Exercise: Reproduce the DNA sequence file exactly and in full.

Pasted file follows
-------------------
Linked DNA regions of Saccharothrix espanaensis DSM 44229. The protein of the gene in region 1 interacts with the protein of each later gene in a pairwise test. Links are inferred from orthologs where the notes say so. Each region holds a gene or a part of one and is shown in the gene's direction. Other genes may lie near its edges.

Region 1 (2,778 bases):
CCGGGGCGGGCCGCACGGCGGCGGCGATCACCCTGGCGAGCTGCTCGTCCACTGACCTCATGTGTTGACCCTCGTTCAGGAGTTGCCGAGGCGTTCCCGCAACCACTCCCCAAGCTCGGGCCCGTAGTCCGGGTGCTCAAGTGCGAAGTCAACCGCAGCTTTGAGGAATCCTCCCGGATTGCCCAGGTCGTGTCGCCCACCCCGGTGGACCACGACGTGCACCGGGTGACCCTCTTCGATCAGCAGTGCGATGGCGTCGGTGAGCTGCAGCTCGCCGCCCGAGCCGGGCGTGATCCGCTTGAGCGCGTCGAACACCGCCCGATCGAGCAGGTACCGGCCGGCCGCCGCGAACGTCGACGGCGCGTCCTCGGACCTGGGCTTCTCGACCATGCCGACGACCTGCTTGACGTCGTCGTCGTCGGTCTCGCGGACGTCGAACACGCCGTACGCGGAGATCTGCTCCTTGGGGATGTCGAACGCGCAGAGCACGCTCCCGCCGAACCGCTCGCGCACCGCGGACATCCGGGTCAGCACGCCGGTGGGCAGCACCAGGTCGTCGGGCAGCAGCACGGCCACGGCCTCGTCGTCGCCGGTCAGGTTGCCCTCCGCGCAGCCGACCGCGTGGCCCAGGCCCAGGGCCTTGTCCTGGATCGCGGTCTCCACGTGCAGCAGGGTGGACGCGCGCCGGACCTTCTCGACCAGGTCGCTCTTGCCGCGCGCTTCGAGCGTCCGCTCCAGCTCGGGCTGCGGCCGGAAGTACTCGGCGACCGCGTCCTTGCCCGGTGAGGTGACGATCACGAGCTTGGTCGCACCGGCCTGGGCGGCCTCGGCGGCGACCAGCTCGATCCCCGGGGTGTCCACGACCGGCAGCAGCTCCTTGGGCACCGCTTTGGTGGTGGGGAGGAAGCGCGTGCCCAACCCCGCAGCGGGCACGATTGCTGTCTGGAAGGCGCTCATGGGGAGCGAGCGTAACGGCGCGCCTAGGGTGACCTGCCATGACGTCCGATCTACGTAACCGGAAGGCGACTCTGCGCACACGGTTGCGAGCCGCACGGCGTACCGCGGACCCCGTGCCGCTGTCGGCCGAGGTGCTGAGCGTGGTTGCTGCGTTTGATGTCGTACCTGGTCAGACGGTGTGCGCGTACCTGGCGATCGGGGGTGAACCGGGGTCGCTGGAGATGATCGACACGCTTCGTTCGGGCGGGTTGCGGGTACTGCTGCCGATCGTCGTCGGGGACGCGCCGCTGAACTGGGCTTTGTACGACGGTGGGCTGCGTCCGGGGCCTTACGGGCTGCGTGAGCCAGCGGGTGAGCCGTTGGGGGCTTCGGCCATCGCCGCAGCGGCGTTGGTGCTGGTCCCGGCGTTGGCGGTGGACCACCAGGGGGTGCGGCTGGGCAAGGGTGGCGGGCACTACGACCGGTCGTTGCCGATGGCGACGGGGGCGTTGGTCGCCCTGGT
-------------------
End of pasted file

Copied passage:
Linked DNA regions of Saccharothrix espanaensis DSM 44229. The protein of the gene in region 1 interacts with the protein of each later gene in a pairwise test. Links are inferred from orthologs where the notes say so. Each region holds a gene or a part of one and is shown in the gene's direction. Other genes may lie near its edges.

Region 1 (2,778 bases):
CCGGGGCGGGCCGCACGGCGGCGGCGATCACCCTGGCGAGCTGCTCGTCCACTGACCTCATGTGTTGACCCTCGTTCAGGAGTTGCCGAGGCGTTCCCGCAACCACTCCCCAAGCTCGGGCCCGTAGTCCGGGTGCTCAAGTGCGAAGTCAACCGCAGCTTTGAGGAATCCTCCCGGATTGCCCAGGTCGTGTCGCCCACCCCGGTGGACCACGACGTGCACCGGGTGACCCTCTTCGATCAGCAGTGCGATGGCGTCGGTGAGCTGCAGCTCGCCGCCCGAGCCGGGCGTGATCCGCTTGAGCGCGTCGAACACCGCCCGATCGAGCAGGTACCGGCCGGCCGCCGCGAACGTCGACGGCGCGTCCTCGGACCTGGGCTTCTCGACCATGCCGACGACCTGCTTGACGTCGTCGTCGTCGGTCTCGCGGACGTCGAACACGCCGTACGCGGAGATCTGCTCCTTGGGGATGTCGAACGCGCAGAGCACGCTCCCGCCGAACCGCTCGCGCACCGCGGACATCCGGGTCAGCACGCCGGTGGGCAGCACCAGGTCGTCGGGCAGCAGCACGGCCACGGCCTCGTCGTCGCCGGTCAGGTTGCCCTCCGCGCAGCCGACCGCGTGGCCCAGGCCCAGGGCCTTGTCCTGGATCGCGGTCTCCACGTGCAGCAGGGTGGACGCGCGCCGGACCTTCTCGACCAGGTCGCTCTTGCCGCGCGCTTCGAGCGTCCGCTCCAGCTCGGGCTGCGGCCGGAAGTACTCGGCGACCGCGTCCTTGCCCGGTGAGGTGACGATCACGAGCTTGGTCGCACCGGCCTGGGCGGCCTCGGCGGCGACCAGCTCGATCCCCGGGGTGTCCACGACCGGCAGCAGCTCCTTGGGCACCGCTTTGGTGGTGGGGAGGAAGCGCGTGCCCAACCCCGCAGCGGGCACGATTGCTGTCTGGAAGGCGCTCATGGGGAGCGAGCGTAACGGCGCGCCTAGGGTGACCTGCCATGACGTCCGATCTACGTAACCGGAAGGCGACTCTGCGCACACGGTTGCGAGCCGCACGGCGTACCGCGGACCCCGTGCCGCTGTCGGCCGAGGTGCTGAGCGTGGTTGCTGCGTTTGATGTCGTACCTGGTCAGACGGTGTGCGCGTACCTGGCGATCGGGGGTGAACCGGGGTCGCTGGAGATGATCGACACGCTTCGTTCGGGCGGGTTGCGGGTACTGCTGCCGATCGTCGTCGGGGACGCGCCGCTGAACTGGGCTTTGTACGACGGTGGGCTGCGTCCGGGGCCTTACGGGCTGCGTGAGCCAGCGGGTGAGCCGTTGGGGGCTTCGGCCATCGCCGCAGCGGCGTTGGTGCTGGTCCCGGCGTTGGCGGTGGACCACCAGGGGGTGCGGCTGGGCAAGGGTGGCGGGCACTACGACCGGTCGTTGCCGATGGCGACGGGGGCGTTGGTCGCCCTGGT